Below is a post first published by Media Matters in 2013 highlighting Fox News' history of cheerleading for Rubio.
The Islamophobic rhetoric spewed by right-wing media in response to the deadly attack on the French satirical newspaper Charlie Hebdo in Paris is just the most recent in a long history of conservative anti-Islam vitriol.
Right-wing media rushed to exploit the deadly attack on the French satirical newspaper Charlie Hebdo in Paris. But this is just the latest in right-wing media's long history of politicizing tragedy to push political objectives.
From the January 7 edition of Fox News' Hannity:
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From the January 5 edition of Fox News' Hannity:
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Right-wing media outlets effectively set the stage for conservative challenges to replace Rep. John Boehner (R-OH) as speaker of the House after months of attacking Boehner for immigration reform proposals, refusing to impeach President Obama, and for suggesting congressional hearings to investigate the death of Eric Garner.
On New Year's Eve, Christian Jose Gomez allegedly attacked his mother with an ax. Angry that she had been "nagging" him about moving some boxes up to the attic, Gomez beheaded Maria Suarez-Cassagne in the family's garage and tried to stuff her headless body into a garbage can, according to investigators. When he couldn't do that, he fled the home on his bike and was soon captured by local deputies in Oldsmar, Florida. Gomez calmly confessed to the crime and said he'd been planning it for days.
Note that Fox News ignored the Florida scene of grisly, domestic violence. Apparently, without a Muslim suspect under arrest for the beheading, Fox News wasn't interested. The cable channel didn't set aside hours to cover the horrific crime. There was no heated Fox News commentary, no panel discussions, no primetime news specials to comb over the evidence of the tragic beheading. Fox News didn't care about the shocking story of an isolated beheading in America.
Thirteen weeks ago however, Fox News couldn't stop talking about an isolated beheading in America. In late September 2014, Fox News became almost singularly obsessed with the gruesome workplace beheading in Moore, Oklahoma by a recent Muslim convert, Alton Nolen. Angered about being fired over racial comments at the Vaughan Foods processing plant, Nolen went home and retrieved a large kitchen knife. He returned to the workplace and began attacking his former co-workers. He beheaded one woman and injured another before he shot was by a company official. Nolen later confessed to the attack.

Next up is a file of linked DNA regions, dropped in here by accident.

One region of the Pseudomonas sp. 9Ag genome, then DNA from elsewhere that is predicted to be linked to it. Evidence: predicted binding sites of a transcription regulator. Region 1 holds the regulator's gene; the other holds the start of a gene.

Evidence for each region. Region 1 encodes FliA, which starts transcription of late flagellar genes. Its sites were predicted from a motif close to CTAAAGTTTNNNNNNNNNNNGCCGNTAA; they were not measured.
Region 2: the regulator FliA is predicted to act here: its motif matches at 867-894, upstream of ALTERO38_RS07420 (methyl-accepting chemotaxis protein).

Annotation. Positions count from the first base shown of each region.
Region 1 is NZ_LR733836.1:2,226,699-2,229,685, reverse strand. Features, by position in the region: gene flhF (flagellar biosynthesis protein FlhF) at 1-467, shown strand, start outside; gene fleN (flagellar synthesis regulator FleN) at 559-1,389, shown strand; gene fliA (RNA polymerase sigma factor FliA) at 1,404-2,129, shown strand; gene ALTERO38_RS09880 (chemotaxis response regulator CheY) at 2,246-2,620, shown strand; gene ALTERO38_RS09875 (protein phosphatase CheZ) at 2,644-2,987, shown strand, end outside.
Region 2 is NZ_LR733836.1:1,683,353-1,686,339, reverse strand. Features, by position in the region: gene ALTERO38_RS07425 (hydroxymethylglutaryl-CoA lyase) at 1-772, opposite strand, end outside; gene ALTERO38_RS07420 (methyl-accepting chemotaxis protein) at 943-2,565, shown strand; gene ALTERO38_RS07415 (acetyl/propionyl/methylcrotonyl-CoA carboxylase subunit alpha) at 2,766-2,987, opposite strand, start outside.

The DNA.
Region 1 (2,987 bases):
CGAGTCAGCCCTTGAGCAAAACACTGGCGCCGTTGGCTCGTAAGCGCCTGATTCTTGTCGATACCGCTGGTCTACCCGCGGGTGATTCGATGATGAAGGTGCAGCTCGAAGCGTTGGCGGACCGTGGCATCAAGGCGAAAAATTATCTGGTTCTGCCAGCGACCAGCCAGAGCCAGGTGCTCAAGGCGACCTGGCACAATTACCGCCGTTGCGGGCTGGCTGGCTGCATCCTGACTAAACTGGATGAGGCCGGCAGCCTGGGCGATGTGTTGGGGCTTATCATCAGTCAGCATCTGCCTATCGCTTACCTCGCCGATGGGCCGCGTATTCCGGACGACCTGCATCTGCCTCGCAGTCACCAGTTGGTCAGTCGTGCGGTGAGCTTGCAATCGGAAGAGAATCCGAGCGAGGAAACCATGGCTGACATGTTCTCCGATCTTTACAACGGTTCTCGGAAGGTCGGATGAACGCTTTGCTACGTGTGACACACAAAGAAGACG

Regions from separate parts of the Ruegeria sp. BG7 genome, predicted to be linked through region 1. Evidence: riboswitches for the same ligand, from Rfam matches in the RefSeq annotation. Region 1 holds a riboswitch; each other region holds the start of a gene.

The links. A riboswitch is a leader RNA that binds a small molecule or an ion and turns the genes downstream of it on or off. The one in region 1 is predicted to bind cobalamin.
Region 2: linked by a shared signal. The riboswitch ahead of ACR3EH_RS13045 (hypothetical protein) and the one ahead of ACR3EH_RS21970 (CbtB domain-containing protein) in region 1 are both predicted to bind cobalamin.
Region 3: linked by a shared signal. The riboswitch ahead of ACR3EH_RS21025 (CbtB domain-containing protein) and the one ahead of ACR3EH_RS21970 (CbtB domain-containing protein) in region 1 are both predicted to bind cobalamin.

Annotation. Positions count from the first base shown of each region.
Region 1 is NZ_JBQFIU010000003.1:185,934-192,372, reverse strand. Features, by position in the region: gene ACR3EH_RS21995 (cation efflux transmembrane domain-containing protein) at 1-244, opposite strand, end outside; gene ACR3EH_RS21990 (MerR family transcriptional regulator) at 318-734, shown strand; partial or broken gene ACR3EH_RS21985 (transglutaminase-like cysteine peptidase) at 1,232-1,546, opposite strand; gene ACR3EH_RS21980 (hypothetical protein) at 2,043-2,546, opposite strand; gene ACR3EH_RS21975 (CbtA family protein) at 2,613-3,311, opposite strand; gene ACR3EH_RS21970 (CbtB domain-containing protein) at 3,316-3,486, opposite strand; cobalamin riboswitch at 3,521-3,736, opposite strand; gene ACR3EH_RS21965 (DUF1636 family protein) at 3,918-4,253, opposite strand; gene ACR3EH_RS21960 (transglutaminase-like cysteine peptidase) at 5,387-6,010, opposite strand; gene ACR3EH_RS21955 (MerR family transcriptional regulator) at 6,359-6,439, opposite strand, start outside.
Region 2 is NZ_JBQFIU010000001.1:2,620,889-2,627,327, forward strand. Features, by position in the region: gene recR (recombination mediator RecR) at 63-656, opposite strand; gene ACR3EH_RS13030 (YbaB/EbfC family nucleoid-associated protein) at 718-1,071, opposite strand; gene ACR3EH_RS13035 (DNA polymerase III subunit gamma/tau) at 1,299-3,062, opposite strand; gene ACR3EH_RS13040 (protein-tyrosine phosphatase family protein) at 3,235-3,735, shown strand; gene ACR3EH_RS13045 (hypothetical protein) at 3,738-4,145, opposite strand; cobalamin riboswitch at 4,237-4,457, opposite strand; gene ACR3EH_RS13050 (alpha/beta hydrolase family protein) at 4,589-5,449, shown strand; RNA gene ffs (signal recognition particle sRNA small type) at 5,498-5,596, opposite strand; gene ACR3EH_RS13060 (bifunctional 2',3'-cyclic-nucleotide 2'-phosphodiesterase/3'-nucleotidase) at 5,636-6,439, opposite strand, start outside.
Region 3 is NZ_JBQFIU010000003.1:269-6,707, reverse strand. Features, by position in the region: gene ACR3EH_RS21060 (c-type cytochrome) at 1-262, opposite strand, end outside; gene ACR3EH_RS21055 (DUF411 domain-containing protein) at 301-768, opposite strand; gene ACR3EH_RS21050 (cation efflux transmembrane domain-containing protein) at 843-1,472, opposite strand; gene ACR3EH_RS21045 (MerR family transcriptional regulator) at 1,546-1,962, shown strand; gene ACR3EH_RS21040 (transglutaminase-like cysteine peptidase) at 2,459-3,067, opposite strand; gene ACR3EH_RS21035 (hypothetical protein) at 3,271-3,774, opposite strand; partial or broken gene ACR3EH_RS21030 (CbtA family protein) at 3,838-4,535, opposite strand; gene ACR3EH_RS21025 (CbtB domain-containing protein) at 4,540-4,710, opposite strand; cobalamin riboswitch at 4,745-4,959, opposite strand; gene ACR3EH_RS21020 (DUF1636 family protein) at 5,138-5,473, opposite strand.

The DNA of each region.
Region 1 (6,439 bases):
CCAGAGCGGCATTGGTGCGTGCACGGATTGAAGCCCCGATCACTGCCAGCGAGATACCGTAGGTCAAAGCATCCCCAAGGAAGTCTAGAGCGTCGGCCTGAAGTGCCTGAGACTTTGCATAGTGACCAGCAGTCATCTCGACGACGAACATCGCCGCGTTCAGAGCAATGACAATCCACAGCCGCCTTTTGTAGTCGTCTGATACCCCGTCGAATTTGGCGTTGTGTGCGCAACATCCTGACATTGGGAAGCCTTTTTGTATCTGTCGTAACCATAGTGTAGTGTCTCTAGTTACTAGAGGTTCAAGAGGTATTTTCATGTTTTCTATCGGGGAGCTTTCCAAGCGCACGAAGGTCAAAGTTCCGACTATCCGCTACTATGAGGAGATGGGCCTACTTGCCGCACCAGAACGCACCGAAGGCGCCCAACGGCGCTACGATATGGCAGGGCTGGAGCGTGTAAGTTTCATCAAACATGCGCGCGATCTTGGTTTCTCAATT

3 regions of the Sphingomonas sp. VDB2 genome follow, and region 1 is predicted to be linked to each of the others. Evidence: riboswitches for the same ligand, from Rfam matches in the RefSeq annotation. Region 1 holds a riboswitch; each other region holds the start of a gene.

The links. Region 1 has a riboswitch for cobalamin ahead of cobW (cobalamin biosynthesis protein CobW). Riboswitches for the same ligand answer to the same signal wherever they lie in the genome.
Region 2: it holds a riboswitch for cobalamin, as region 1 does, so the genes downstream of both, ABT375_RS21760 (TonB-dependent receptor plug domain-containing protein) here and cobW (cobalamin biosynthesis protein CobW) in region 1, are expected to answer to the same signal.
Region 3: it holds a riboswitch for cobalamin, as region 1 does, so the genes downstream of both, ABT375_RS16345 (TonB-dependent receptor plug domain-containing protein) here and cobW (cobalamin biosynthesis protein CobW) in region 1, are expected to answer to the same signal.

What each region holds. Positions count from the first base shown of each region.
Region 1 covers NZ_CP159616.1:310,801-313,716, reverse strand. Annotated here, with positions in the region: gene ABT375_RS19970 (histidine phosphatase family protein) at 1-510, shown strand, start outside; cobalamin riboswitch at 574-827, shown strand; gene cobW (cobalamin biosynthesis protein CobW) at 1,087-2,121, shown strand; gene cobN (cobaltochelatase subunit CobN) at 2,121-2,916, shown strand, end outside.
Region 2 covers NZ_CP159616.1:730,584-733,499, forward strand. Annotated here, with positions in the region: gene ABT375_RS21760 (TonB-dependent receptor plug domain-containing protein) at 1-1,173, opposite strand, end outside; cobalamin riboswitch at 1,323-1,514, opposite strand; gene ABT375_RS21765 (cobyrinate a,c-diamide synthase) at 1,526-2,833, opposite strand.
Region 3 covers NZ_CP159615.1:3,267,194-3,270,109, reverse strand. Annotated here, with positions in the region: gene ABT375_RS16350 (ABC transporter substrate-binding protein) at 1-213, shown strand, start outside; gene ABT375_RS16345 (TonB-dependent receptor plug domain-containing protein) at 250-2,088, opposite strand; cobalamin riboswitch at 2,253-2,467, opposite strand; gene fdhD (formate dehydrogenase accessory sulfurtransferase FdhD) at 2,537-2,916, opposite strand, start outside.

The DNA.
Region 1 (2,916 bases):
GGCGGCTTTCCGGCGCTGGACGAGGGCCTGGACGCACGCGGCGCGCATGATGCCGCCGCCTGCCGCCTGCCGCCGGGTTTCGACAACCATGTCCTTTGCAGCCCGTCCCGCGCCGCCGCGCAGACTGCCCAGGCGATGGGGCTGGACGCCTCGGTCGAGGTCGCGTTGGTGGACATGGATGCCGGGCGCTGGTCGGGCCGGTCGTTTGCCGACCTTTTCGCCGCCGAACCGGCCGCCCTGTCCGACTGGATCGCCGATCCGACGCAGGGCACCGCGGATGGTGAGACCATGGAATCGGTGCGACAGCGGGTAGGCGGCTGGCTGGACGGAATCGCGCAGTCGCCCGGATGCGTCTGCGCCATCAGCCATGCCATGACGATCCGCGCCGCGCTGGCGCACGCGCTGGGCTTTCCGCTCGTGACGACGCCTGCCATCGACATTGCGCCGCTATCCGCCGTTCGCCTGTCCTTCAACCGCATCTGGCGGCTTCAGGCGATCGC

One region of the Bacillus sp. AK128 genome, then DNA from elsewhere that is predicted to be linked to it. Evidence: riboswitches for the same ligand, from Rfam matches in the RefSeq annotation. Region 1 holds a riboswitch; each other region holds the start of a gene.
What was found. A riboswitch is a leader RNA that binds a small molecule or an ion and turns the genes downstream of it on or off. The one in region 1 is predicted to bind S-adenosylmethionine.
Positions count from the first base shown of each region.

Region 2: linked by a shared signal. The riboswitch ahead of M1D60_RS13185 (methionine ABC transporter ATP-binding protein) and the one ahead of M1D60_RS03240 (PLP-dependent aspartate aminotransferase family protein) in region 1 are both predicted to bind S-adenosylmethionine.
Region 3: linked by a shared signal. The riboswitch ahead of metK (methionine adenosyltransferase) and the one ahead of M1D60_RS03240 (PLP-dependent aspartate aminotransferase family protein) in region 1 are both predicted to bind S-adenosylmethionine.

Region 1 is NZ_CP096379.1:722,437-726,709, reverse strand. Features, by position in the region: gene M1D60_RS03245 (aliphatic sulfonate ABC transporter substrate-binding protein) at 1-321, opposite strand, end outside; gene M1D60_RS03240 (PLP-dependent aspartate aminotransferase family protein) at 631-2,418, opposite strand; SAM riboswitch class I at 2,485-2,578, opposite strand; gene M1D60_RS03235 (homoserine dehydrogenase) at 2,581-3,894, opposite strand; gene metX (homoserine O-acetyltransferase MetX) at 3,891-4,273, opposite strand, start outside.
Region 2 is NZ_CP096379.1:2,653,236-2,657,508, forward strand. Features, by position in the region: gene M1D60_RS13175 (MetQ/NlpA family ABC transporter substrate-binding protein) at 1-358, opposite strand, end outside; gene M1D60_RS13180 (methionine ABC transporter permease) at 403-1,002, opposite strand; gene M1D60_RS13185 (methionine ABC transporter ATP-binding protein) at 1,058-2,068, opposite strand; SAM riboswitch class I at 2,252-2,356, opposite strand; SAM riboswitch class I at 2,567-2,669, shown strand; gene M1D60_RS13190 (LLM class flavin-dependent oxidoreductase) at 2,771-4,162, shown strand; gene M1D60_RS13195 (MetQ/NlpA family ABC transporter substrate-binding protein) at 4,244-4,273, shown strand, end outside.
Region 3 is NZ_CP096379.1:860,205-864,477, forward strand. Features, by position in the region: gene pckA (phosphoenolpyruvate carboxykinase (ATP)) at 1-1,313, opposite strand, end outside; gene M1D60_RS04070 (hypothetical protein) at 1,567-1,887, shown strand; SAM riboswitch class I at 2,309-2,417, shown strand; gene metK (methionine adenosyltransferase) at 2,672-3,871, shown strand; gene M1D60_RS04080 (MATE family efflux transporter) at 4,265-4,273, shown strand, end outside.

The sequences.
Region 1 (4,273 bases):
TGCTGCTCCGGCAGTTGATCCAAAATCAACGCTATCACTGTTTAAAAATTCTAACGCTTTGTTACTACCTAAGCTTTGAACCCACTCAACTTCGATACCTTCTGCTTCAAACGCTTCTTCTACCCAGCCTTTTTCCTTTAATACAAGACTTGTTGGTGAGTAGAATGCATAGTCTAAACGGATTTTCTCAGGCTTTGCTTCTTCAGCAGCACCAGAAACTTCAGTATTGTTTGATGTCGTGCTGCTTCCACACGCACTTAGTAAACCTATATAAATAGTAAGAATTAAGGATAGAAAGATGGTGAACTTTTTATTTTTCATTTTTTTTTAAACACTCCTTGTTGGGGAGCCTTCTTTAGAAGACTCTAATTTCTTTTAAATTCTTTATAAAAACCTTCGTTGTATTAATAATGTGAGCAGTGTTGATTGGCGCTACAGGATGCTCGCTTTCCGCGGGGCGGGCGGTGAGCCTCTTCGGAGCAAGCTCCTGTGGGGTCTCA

As reported at the time, when overseas Islamic State beheadings were in the news, "Moore police said there is no evidence that the attack was inspired by any similar events in the Middle East or by religious fundamentalism." The FBI found no links either: "They also said there was no indication that Nolen was copying the beheadings of journalists in Syria carried out by the Islamic State. Instead, the officials said, they are treating this as an incident of workplace violence."
Appearing before a Congressional hearing one week after the attack, Homeland Security Secretary Jeh Johnson testified that, while Nolen "was looking at the extreme ideology," "there is no evidence at this point that he was directed by a terrorist organization to do what he did or that that was the principle motivating factor." And that's why the local Oklahoma prosecutor charged Nolen with first-degree murder, but did not charge him as a terrorist.
Yet no strangers to fanning their patented flames of Islamophobia, Fox talkers elevated the tragic killing into a national story, while attaching sweeping political and national security implications to the crime. (Much of the national press also elevated the Moore story, but didn't incorporate Fox's naked Muslim-bashing in the process.) Declaring as fact that the beheading was an act of Islamic terrorism, and hyping it as an American jihadist on U.S. soil, Fox used the tragedy for political advantage, condemning Obama for being soft on terrorism, even though it was a local prosecutor in the very red state of Oklahoma who declined to bring terrorism charges.
Conservative media personalities have long ignored the public's overwhelming support for wider access to birth control, instead pushing long debunked myths that birth control is cheap and easy to access, is only about preventing pregnancies, and can cause abortion.
Here are the facts behind right-wing media's three biggest myths about birth control:
Right-wing media quickly offered Rep. Louie Gohmert (R-TX) and Rep. Ted Yoho (R-FL) glowing praise and endorsements after they announced plans to challenge Speaker John Boehner (R-OH) for the Speaker of the House position.
This year saw landmark reports on climate change, detailing the ever-increasing scientific certainty that human activities are driving catastrophic climate change and that action needs to be taken to prevent the worst effects. Yet despite the fact that more Americans than ever support action on climate change, conservative media went to ridiculous lengths to cast doubt on the scientific consensus behind global warming, citing everything from free market economics to witchcraft, touting conspiracy theories and predictions of an "ice age," and even fulfilling Godwin's law.
Here are the 11 dumbest things conservative media said about climate change this year:
11. Bill O'Reilly: "It's Easier To Believe In A Benevolent God, The Baby Jesus" Than Manmade Climate Change. On the December 16 edition of Fox News' The O'Reilly Factor, Bill O'Reilly led a discussion on whether or not it is easier to believe in the birth story of Jesus than in manmade climate change, positing that it is "easier to believe in a benevolent God, the baby Jesus, than it is in some kind of theory about global warming." When his guest pointed out that 97 percent of climate scientists agree that human activities are driving global warming, O'Reilly baselessly countered, "I wouldn't put it that high. I've read a lot about it." He concluded: "[I]t's a choice -- people choose to believe."